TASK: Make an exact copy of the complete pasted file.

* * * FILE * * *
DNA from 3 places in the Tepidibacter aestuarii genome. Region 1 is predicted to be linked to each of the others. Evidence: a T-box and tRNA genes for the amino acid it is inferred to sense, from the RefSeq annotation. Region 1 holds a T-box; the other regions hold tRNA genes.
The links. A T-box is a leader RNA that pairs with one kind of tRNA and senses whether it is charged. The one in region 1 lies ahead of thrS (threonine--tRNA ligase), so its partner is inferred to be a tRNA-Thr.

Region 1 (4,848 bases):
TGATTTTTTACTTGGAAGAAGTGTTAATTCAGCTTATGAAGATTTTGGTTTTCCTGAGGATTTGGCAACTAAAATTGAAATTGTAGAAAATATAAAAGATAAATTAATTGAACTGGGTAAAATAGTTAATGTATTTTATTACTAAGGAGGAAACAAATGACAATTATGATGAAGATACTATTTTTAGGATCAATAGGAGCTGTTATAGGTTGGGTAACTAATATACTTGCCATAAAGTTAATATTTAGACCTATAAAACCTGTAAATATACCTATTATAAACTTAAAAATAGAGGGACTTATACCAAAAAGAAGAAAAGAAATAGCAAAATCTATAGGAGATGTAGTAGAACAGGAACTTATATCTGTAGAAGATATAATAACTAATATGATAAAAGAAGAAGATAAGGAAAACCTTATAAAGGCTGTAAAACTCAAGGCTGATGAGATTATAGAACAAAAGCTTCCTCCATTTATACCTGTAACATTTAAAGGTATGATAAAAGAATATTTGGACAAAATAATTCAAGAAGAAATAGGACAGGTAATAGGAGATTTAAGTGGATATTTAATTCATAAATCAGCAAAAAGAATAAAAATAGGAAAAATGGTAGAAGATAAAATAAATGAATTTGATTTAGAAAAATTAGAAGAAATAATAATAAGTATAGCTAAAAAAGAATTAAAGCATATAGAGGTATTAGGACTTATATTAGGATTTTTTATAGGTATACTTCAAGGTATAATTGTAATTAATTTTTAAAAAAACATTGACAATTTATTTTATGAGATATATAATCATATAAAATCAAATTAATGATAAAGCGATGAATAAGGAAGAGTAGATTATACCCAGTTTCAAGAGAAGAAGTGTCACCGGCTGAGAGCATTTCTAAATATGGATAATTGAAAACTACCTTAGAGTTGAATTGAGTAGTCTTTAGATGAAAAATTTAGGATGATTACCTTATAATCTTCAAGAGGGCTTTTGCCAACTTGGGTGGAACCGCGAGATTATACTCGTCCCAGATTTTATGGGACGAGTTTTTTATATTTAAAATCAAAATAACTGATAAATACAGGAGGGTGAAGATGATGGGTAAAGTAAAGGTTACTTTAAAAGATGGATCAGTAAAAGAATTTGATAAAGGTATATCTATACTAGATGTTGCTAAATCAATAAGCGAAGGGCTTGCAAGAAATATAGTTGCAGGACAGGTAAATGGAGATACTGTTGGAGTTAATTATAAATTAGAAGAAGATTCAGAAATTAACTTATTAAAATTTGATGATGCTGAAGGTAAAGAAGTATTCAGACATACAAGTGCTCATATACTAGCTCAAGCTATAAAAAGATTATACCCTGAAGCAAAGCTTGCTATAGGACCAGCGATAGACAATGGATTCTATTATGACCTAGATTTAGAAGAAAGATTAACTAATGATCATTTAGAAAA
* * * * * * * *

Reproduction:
DNA from 3 places in the Tepidibacter aestuarii genome. Region 1 is predicted to be linked to each of the others. Evidence: a T-box and tRNA genes for the amino acid it is inferred to sense, from the RefSeq annotation. Region 1 holds a T-box; the other regions hold tRNA genes.
The links. A T-box is a leader RNA that pairs with one kind of tRNA and senses whether it is charged. The one in region 1 lies ahead of thrS (threonine--tRNA ligase), so its partner is inferred to be a tRNA-Thr.

Region 1 (4,848 bases):
TGATTTTTTACTTGGAAGAAGTGTTAATTCAGCTTATGAAGATTTTGGTTTTCCTGAGGATTTGGCAACTAAAATTGAAATTGTAGAAAATATAAAAGATAAATTAATTGAACTGGGTAAAATAGTTAATGTATTTTATTACTAAGGAGGAAACAAATGACAATTATGATGAAGATACTATTTTTAGGATCAATAGGAGCTGTTATAGGTTGGGTAACTAATATACTTGCCATAAAGTTAATATTTAGACCTATAAAACCTGTAAATATACCTATTATAAACTTAAAAATAGAGGGACTTATACCAAAAAGAAGAAAAGAAATAGCAAAATCTATAGGAGATGTAGTAGAACAGGAACTTATATCTGTAGAAGATATAATAACTAATATGATAAAAGAAGAAGATAAGGAAAACCTTATAAAGGCTGTAAAACTCAAGGCTGATGAGATTATAGAACAAAAGCTTCCTCCATTTATACCTGTAACATTTAAAGGTATGATAAAAGAATATTTGGACAAAATAATTCAAGAAGAAATAGGACAGGTAATAGGAGATTTAAGTGGATATTTAATTCATAAATCAGCAAAAAGAATAAAAATAGGAAAAATGGTAGAAGATAAAATAAATGAATTTGATTTAGAAAAATTAGAAGAAATAATAATAAGTATAGCTAAAAAAGAATTAAAGCATATAGAGGTATTAGGACTTATATTAGGATTTTTTATAGGTATACTTCAAGGTATAATTGTAATTAATTTTTAAAAAAACATTGACAATTTATTTTATGAGATATATAATCATATAAAATCAAATTAATGATAAAGCGATGAATAAGGAAGAGTAGATTATACCCAGTTTCAAGAGAAGAAGTGTCACCGGCTGAGAGCATTTCTAAATATGGATAATTGAAAACTACCTTAGAGTTGAATTGAGTAGTCTTTAGATGAAAAATTTAGGATGATTACCTTATAATCTTCAAGAGGGCTTTTGCCAACTTGGGTGGAACCGCGAGATTATACTCGTCCCAGATTTTATGGGACGAGTTTTTTATATTTAAAATCAAAATAACTGATAAATACAGGAGGGTGAAGATGATGGGTAAAGTAAAGGTTACTTTAAAAGATGGATCAGTAAAAGAATTTGATAAAGGTATATCTATACTAGATGTTGCTAAATCAATAAGCGAAGGGCTTGCAAGAAATATAGTTGCAGGACAGGTAAATGGAGATACTGTTGGAGTTAATTATAAATTAGAAGAAGATTCAGAAATTAACTTATTAAAATTTGATGATGCTGAAGGTAAAGAAGTATTCAGACATACAAGTGCTCATATACTAGCTCAAGCTATAAAAAGATTATACCCTGAAGCAAAGCTTGCTATAGGACCAGCGATAGACAATGGATTCTATTATGACCTAGATTTAGAAGAAAGATTAACTAATGATCATTTAGAAAA